“Give me your tired, your poor, Your huddled masses yearning to breathe free, The wretched refuse of your teeming shore. Send these, the homeless, tempest-tossed to me, I lift my lamp beside the golden door!"1
Several people who don’t actually know me personally have called me racist and bigot because I am a member of the Church of Jesus Christ of Latter-day Saints. If they really knew me and the Church they would discover how untrue the statement is. I used the last stanza of Ms. Lazarus’ poem, The New Colossus, because in a way it also describes the LDS Church; any person on the earth, regardless of religious beliefs, is welcome to enter through the church doors anywhere in the world, and gain membership if they love Jesus Christ our Savior. Anyone, regardless of their nationality or social status.
It is wonderful to know that wherever I go I can meet new people, who share the same love for Jesus as I. Wards, or branches, are also very international. When I was living in Bologna, Italy, our branch had an American (me), a Greek and an Egyptian, an Armenian and lots of Italians. My first branch here in New York was mostly composed of wonderful Caribbean islanders (Jamaica, Trinidad, Haiti, Guyana, Barbados, etc), several of our brothers and sisters from Nigeria, and a few Americans. The branch I’m in now is even more diversified with several Latin American countries added to the group, along brothers and sisters from India, the Philippines, China and Korea. We even had a brother from Pakistan for a while, until he moved to Arizona.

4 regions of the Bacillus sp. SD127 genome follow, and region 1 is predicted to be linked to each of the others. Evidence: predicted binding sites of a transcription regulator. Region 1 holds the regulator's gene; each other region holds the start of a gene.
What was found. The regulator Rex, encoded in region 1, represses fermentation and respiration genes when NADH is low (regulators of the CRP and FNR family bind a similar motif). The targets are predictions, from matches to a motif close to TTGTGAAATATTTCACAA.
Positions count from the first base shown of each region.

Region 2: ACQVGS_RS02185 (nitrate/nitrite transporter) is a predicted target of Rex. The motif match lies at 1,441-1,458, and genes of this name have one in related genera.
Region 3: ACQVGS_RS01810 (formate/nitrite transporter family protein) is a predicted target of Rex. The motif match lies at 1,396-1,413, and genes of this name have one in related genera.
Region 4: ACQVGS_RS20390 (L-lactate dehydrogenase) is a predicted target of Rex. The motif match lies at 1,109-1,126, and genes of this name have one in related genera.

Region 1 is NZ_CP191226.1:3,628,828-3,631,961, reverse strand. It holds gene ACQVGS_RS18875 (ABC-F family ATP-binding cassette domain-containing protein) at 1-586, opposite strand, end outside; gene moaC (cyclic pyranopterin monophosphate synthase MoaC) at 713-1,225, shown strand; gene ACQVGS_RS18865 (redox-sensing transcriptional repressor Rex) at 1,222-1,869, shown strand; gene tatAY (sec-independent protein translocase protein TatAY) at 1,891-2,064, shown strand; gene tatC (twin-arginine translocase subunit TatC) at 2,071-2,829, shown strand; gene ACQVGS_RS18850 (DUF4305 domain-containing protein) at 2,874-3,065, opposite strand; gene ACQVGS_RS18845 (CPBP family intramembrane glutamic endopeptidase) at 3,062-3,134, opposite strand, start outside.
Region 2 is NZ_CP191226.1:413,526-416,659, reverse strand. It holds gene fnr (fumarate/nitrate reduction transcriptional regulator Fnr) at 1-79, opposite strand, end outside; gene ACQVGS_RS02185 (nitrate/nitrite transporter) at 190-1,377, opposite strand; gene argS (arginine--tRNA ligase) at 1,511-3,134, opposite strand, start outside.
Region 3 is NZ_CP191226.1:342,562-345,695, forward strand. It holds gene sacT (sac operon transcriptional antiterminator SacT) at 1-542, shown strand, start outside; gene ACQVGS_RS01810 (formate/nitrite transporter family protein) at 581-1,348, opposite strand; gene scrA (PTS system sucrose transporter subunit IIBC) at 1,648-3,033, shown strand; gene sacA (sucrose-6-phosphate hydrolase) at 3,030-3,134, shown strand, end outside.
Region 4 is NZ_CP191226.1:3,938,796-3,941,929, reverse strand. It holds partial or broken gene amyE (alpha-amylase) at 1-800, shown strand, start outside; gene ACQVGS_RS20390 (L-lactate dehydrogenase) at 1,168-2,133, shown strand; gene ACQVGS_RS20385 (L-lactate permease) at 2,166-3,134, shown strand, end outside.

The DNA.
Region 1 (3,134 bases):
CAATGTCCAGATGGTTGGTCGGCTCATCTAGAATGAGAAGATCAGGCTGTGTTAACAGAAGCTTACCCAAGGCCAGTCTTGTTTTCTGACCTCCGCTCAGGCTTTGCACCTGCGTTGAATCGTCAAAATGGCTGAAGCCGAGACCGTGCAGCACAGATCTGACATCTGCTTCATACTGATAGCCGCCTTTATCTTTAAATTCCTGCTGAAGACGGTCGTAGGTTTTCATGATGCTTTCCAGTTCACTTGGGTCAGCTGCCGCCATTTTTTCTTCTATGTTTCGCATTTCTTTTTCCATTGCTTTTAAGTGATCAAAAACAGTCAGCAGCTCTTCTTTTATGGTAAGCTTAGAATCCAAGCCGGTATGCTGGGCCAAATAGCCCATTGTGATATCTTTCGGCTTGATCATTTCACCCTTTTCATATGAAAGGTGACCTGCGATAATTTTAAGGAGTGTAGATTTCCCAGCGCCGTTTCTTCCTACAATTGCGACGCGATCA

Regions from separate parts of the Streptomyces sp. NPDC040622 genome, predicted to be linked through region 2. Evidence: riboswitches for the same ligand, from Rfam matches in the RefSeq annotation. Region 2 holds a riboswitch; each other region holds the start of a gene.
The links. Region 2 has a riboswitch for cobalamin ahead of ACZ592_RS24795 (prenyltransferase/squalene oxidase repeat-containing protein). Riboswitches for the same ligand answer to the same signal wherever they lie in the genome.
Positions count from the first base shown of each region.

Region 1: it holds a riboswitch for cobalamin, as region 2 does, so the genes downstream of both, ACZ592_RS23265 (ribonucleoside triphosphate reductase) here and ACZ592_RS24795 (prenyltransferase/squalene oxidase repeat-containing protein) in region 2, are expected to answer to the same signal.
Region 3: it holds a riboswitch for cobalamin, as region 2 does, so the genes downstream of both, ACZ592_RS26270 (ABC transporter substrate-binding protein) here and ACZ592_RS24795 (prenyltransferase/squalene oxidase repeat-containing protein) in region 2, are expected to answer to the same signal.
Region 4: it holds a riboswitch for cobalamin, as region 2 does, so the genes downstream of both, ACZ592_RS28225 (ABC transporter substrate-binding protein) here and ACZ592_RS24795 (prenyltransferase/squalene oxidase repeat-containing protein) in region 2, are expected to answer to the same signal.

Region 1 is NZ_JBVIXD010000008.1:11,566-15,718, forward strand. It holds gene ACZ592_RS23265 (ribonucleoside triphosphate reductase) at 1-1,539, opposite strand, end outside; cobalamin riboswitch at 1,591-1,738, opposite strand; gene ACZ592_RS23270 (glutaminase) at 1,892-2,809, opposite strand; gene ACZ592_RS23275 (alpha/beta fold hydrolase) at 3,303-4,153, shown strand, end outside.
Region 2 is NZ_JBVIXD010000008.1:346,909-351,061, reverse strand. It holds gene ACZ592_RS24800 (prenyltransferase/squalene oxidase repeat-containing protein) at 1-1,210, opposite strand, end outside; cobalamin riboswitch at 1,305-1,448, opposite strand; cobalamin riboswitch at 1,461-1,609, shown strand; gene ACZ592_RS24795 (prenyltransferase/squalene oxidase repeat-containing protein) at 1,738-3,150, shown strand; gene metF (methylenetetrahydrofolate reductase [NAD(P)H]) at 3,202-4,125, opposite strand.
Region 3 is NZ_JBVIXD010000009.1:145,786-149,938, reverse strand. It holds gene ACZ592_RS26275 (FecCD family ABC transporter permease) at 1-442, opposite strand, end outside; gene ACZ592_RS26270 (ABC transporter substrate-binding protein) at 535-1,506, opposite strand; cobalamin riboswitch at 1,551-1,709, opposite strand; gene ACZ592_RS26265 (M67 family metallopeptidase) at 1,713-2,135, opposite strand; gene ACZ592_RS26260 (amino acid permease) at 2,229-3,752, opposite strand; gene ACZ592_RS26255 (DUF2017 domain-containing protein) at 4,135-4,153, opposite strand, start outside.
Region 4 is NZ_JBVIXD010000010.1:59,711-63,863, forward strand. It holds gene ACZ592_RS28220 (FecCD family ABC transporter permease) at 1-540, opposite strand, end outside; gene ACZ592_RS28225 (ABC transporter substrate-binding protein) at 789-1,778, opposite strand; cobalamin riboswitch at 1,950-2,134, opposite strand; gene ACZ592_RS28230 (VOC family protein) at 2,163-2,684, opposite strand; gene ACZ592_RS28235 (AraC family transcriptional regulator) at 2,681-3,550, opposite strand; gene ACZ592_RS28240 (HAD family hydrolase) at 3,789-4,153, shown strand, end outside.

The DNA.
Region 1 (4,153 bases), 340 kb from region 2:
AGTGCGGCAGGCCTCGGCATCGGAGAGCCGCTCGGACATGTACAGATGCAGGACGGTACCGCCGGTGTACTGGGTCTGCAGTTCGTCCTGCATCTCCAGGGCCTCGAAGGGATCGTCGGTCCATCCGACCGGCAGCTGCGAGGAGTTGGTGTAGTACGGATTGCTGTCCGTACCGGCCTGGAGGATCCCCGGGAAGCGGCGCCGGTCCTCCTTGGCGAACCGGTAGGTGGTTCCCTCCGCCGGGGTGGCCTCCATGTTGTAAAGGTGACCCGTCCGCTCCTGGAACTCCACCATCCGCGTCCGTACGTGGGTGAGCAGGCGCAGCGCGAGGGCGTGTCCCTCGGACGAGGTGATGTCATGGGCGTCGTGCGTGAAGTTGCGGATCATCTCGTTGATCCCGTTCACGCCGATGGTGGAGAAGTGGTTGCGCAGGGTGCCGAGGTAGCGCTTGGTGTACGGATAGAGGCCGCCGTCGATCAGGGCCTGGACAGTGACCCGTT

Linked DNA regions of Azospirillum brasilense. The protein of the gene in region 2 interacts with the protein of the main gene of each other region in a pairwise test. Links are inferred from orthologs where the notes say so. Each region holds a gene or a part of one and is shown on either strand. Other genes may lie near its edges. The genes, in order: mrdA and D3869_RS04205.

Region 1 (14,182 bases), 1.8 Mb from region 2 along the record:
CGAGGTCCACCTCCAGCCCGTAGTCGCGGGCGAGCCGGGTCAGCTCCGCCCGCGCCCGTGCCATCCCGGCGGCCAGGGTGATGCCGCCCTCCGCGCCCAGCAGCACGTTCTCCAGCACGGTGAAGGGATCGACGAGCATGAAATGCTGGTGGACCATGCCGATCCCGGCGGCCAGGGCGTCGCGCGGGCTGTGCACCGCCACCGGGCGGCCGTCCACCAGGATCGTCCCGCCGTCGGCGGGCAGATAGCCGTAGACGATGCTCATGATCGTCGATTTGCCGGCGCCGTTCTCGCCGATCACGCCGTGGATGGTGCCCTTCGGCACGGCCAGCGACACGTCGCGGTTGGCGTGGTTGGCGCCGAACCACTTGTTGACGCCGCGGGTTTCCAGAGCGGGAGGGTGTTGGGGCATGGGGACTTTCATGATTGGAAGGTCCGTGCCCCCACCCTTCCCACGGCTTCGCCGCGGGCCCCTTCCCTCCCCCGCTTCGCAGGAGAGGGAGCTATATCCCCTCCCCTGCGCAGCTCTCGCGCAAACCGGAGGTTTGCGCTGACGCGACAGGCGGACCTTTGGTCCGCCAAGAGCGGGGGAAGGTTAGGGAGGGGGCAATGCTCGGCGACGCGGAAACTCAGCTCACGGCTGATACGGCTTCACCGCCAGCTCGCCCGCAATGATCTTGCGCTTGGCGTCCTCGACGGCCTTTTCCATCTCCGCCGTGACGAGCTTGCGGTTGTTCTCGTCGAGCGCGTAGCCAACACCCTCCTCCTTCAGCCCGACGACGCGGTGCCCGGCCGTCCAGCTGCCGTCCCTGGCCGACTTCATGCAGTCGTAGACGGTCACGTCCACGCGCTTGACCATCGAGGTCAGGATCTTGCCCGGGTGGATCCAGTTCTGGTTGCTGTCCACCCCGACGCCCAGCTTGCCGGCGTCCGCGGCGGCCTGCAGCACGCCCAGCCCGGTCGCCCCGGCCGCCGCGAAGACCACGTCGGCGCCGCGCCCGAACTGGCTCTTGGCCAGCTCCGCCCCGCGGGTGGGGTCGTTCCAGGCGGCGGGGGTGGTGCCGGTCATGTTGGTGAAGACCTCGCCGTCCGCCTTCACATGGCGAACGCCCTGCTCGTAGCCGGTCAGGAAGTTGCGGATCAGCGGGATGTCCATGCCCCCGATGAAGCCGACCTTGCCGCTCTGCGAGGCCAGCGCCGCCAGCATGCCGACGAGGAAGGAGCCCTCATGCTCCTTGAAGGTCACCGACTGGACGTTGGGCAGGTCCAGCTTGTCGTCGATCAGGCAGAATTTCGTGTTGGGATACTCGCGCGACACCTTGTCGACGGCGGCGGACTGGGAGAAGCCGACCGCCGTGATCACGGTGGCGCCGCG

Some of my favorite activities are when we have an international cultural evening and everyone brings food from their native countries, a well as singing their national anthems and telling us about their country’s culture. I always go as Italian, although I also join in on the American section.
Paul said in his letter to the members in Ephesus: “Now therefore ye are no more strangers and foreigners, but fellow-citizens with the saints, and of the household of God;”3 And that is what you will find in any group of the LDS Church.
1Emma Lazarus, The New Colossus, 1903.
© Mary Purpari. April 30, 2015. All Rights Reserved